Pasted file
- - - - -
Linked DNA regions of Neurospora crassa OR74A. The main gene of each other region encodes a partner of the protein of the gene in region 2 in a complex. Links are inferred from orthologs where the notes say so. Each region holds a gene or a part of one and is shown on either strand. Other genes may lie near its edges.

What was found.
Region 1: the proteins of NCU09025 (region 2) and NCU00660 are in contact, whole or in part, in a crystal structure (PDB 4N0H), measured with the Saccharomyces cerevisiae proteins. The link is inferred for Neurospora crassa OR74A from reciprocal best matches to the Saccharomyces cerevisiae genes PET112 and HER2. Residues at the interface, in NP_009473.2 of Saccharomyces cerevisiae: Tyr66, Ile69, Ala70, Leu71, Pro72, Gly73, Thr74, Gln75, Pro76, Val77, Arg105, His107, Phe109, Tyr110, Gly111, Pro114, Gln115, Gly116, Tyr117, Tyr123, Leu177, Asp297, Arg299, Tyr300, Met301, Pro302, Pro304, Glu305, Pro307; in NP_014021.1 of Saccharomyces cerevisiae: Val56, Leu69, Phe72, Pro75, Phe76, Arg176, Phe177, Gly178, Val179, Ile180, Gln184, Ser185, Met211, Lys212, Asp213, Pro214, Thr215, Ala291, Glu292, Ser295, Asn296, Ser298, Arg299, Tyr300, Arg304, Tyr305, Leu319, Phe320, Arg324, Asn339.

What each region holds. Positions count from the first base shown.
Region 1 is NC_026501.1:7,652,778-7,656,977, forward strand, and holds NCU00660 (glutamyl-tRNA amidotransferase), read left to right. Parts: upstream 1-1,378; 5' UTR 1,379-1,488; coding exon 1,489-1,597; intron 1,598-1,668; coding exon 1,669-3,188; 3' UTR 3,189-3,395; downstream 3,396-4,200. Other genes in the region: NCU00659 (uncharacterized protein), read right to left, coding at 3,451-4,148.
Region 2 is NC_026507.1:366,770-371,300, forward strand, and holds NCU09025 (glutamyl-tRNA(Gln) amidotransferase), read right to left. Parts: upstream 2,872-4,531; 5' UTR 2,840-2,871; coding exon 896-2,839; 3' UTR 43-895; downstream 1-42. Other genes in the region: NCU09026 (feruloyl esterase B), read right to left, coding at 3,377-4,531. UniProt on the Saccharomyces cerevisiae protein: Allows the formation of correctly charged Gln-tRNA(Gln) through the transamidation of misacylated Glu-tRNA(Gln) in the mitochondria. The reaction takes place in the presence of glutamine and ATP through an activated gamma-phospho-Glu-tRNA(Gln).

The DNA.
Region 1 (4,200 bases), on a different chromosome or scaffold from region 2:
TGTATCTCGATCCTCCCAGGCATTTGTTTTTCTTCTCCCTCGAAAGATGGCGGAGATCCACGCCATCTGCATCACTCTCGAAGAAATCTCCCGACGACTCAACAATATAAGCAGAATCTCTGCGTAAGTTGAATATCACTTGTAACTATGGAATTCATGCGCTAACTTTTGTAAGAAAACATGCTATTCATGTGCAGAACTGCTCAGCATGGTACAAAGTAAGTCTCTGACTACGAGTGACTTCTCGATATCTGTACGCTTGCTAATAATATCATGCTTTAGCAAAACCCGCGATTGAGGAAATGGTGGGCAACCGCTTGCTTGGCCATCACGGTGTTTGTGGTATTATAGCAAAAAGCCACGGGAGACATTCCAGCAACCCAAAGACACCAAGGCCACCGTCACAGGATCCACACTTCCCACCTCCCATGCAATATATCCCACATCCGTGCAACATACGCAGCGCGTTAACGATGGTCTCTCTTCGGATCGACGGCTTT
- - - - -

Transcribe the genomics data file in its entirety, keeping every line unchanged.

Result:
Linked DNA regions of Neurospora crassa OR74A. The main gene of each other region encodes a partner of the protein of the gene in region 2 in a complex. Links are inferred from orthologs where the notes say so. Each region holds a gene or a part of one and is shown on either strand. Other genes may lie near its edges.

What was found.
Region 1: the proteins of NCU09025 (region 2) and NCU00660 are in contact, whole or in part, in a crystal structure (PDB 4N0H), measured with the Saccharomyces cerevisiae proteins. The link is inferred for Neurospora crassa OR74A from reciprocal best matches to the Saccharomyces cerevisiae genes PET112 and HER2. Residues at the interface, in NP_009473.2 of Saccharomyces cerevisiae: Tyr66, Ile69, Ala70, Leu71, Pro72, Gly73, Thr74, Gln75, Pro76, Val77, Arg105, His107, Phe109, Tyr110, Gly111, Pro114, Gln115, Gly116, Tyr117, Tyr123, Leu177, Asp297, Arg299, Tyr300, Met301, Pro302, Pro304, Glu305, Pro307; in NP_014021.1 of Saccharomyces cerevisiae: Val56, Leu69, Phe72, Pro75, Phe76, Arg176, Phe177, Gly178, Val179, Ile180, Gln184, Ser185, Met211, Lys212, Asp213, Pro214, Thr215, Ala291, Glu292, Ser295, Asn296, Ser298, Arg299, Tyr300, Arg304, Tyr305, Leu319, Phe320, Arg324, Asn339.

What each region holds. Positions count from the first base shown.
Region 1 is NC_026501.1:7,652,778-7,656,977, forward strand, and holds NCU00660 (glutamyl-tRNA amidotransferase), read left to right. Parts: upstream 1-1,378; 5' UTR 1,379-1,488; coding exon 1,489-1,597; intron 1,598-1,668; coding exon 1,669-3,188; 3' UTR 3,189-3,395; downstream 3,396-4,200. Other genes in the region: NCU00659 (uncharacterized protein), read right to left, coding at 3,451-4,148.
Region 2 is NC_026507.1:366,770-371,300, forward strand, and holds NCU09025 (glutamyl-tRNA(Gln) amidotransferase), read right to left. Parts: upstream 2,872-4,531; 5' UTR 2,840-2,871; coding exon 896-2,839; 3' UTR 43-895; downstream 1-42. Other genes in the region: NCU09026 (feruloyl esterase B), read right to left, coding at 3,377-4,531. UniProt on the Saccharomyces cerevisiae protein: Allows the formation of correctly charged Gln-tRNA(Gln) through the transamidation of misacylated Glu-tRNA(Gln) in the mitochondria. The reaction takes place in the presence of glutamine and ATP through an activated gamma-phospho-Glu-tRNA(Gln).

The DNA.
Region 1 (4,200 bases), on a different chromosome or scaffold from region 2:
TGTATCTCGATCCTCCCAGGCATTTGTTTTTCTTCTCCCTCGAAAGATGGCGGAGATCCACGCCATCTGCATCACTCTCGAAGAAATCTCCCGACGACTCAACAATATAAGCAGAATCTCTGCGTAAGTTGAATATCACTTGTAACTATGGAATTCATGCGCTAACTTTTGTAAGAAAACATGCTATTCATGTGCAGAACTGCTCAGCATGGTACAAAGTAAGTCTCTGACTACGAGTGACTTCTCGATATCTGTACGCTTGCTAATAATATCATGCTTTAGCAAAACCCGCGATTGAGGAAATGGTGGGCAACCGCTTGCTTGGCCATCACGGTGTTTGTGGTATTATAGCAAAAAGCCACGGGAGACATTCCAGCAACCCAAAGACACCAAGGCCACCGTCACAGGATCCACACTTCCCACCTCCCATGCAATATATCCCACATCCGTGCAACATACGCAGCGCGTTAACGATGGTCTCTCTTCGGATCGACGGCTTT